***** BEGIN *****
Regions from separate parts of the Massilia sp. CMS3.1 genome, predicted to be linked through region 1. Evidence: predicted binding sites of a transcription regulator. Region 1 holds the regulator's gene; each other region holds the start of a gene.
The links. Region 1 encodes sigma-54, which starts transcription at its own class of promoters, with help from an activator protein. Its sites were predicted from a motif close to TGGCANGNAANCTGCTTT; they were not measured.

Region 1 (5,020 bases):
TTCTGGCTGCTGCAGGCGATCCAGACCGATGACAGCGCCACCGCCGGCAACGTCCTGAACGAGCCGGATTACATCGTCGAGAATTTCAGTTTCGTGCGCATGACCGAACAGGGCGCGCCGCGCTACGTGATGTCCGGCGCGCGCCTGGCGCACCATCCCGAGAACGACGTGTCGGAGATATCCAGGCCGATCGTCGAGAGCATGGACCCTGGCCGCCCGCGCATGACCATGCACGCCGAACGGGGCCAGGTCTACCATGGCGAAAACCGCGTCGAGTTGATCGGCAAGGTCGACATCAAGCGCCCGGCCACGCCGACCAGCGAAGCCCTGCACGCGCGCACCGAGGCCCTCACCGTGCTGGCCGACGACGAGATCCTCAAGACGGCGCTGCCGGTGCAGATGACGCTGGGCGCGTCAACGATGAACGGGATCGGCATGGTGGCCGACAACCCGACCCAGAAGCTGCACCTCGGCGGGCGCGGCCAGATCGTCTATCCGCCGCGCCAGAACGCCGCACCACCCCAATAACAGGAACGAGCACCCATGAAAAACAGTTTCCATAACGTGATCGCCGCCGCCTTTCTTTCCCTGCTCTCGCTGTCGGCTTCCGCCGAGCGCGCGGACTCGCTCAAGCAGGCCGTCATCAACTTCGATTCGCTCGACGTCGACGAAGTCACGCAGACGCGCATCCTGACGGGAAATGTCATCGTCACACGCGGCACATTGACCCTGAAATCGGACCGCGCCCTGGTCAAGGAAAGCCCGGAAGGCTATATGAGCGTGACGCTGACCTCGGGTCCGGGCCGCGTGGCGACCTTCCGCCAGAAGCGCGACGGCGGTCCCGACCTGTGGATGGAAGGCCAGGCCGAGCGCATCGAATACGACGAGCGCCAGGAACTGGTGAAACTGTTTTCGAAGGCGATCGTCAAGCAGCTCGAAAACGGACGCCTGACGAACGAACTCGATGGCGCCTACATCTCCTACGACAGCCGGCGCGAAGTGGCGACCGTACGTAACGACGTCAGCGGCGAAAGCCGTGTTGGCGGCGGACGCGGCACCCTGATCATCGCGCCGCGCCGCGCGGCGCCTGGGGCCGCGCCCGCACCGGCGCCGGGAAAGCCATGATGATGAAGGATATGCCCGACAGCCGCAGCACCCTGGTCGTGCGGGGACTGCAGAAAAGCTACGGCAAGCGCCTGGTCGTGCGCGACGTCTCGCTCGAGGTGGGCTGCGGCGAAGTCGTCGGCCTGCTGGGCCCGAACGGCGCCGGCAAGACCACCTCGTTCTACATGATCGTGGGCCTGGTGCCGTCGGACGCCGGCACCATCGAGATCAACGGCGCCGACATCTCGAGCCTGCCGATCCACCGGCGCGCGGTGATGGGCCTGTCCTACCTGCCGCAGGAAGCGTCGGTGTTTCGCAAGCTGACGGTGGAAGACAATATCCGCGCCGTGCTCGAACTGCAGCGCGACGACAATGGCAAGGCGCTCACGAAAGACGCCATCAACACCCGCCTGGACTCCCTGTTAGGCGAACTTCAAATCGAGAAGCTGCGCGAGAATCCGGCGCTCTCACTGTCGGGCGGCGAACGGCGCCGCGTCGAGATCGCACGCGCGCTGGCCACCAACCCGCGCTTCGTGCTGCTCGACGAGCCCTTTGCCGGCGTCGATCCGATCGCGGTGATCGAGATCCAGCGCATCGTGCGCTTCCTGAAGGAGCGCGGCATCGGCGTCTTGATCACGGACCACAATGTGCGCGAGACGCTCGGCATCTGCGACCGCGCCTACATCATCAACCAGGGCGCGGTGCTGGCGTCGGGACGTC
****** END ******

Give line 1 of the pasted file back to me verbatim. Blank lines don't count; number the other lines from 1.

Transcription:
Regions from separate parts of the Massilia sp. CMS3.1 genome, predicted to be linked through region 1. Evidence: predicted binding sites of a transcription regulator. Region 1 holds the regulator's gene; each other region holds the start of a gene.